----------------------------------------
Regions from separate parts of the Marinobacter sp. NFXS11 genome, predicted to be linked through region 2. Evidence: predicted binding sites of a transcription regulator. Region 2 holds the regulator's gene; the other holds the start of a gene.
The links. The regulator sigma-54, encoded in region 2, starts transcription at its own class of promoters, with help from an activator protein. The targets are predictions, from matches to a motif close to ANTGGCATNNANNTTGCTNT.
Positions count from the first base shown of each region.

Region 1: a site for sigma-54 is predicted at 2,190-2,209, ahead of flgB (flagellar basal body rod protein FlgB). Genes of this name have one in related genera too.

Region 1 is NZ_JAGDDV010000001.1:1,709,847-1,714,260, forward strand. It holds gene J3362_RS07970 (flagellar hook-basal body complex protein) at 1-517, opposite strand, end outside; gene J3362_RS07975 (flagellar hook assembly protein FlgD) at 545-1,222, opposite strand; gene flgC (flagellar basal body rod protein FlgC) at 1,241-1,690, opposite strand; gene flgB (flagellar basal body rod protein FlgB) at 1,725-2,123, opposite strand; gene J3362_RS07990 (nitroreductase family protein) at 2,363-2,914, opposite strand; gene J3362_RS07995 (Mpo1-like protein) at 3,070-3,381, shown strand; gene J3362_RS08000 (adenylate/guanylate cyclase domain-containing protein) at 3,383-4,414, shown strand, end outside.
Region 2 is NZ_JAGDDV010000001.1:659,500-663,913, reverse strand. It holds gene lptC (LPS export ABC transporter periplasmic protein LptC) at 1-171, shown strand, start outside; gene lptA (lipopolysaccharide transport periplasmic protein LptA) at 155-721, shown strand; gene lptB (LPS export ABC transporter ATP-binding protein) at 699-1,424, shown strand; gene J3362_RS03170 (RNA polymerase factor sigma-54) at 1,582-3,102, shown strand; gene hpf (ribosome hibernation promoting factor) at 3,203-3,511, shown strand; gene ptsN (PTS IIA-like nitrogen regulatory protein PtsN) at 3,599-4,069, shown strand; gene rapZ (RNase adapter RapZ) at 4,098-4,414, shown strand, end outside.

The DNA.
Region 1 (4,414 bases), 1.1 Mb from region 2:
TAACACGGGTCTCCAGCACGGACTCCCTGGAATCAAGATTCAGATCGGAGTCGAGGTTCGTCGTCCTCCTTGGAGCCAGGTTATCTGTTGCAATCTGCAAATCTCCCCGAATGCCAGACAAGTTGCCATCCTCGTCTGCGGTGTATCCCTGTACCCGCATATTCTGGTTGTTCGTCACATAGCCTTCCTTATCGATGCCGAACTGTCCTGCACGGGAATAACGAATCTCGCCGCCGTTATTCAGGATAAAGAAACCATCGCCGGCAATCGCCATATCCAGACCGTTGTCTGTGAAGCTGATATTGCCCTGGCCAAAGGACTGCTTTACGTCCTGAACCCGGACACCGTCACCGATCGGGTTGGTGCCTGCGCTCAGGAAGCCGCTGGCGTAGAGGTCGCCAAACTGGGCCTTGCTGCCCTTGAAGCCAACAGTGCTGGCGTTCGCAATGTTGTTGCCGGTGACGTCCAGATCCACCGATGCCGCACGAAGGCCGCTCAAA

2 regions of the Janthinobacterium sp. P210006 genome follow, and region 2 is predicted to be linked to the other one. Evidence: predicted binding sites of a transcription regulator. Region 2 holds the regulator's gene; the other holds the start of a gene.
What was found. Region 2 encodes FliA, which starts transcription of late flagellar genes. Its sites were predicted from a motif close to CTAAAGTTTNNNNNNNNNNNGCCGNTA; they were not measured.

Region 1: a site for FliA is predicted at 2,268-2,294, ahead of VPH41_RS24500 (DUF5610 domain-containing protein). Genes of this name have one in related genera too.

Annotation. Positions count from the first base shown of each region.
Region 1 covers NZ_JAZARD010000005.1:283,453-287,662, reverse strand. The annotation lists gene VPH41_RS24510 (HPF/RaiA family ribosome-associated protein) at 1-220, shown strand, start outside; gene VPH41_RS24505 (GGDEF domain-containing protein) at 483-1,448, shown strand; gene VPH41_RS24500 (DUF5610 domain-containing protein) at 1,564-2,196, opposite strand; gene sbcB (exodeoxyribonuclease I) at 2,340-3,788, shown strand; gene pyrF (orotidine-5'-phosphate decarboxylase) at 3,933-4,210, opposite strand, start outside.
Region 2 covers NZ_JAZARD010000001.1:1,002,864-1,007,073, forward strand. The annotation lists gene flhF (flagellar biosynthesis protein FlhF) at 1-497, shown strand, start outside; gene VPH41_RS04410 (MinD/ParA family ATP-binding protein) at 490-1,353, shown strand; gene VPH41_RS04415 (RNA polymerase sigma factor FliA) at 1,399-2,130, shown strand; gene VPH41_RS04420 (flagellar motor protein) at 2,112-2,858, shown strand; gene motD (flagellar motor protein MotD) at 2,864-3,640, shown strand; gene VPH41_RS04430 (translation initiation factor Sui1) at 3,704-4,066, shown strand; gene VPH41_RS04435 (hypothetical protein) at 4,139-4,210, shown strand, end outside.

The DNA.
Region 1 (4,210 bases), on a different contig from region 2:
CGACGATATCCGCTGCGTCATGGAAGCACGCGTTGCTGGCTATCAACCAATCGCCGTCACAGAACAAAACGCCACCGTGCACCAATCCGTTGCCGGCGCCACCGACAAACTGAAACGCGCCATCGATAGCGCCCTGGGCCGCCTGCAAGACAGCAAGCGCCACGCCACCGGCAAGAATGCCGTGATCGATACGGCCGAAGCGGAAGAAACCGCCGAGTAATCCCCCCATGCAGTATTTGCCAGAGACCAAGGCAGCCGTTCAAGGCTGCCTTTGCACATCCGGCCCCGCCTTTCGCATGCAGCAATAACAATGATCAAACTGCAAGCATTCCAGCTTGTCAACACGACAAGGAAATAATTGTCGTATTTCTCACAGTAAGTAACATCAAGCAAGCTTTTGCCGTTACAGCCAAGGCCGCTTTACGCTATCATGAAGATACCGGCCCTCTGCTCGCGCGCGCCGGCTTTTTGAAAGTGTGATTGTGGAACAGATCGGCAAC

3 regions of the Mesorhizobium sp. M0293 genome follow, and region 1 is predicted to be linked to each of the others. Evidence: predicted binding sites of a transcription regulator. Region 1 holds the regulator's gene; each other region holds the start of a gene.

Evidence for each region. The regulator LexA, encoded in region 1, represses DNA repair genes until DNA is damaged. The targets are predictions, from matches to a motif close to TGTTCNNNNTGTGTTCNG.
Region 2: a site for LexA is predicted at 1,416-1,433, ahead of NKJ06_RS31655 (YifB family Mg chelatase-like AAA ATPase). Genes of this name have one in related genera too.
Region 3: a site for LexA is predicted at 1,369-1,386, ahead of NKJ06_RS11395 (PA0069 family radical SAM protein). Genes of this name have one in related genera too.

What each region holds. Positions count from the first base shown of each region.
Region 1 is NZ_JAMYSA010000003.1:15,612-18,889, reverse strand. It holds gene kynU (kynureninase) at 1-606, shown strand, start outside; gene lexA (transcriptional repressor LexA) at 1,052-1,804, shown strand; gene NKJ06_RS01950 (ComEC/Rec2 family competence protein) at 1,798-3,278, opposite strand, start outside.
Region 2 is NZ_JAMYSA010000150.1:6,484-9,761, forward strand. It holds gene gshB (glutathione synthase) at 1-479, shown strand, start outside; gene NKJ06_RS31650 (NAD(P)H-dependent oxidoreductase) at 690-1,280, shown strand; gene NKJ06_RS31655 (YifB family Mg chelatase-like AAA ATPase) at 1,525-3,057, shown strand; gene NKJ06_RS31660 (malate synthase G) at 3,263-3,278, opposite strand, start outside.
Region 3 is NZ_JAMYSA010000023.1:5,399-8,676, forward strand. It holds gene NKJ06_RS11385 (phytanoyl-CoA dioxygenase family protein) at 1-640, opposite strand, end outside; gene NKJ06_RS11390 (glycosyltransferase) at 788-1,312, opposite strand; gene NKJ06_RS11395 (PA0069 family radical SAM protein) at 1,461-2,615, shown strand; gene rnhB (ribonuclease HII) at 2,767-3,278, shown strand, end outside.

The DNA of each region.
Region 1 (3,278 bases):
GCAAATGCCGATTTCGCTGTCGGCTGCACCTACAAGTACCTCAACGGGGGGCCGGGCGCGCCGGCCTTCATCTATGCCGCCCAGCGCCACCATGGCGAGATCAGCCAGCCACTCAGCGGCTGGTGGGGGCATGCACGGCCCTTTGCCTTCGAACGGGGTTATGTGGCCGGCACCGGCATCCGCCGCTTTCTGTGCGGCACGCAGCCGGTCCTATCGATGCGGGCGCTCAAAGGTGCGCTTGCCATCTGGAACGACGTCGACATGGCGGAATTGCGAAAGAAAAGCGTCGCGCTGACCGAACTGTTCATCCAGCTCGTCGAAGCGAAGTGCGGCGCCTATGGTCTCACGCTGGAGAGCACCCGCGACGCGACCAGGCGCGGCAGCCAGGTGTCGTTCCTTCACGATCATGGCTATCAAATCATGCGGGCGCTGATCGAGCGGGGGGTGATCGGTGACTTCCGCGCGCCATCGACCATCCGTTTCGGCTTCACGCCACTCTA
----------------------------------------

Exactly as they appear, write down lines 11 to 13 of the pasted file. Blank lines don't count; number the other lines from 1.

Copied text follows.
What was found. Region 2 encodes FliA, which starts transcription of late flagellar genes. Its sites were predicted from a motif close to CTAAAGTTTNNNNNNNNNNNGCCGNTA; they were not measured.

Region 1: a site for FliA is predicted at 2,268-2,294, ahead of VPH41_RS24500 (DUF5610 domain-containing protein). Genes of this name have one in related genera too.

Annotation. Positions count from the first base shown of each region.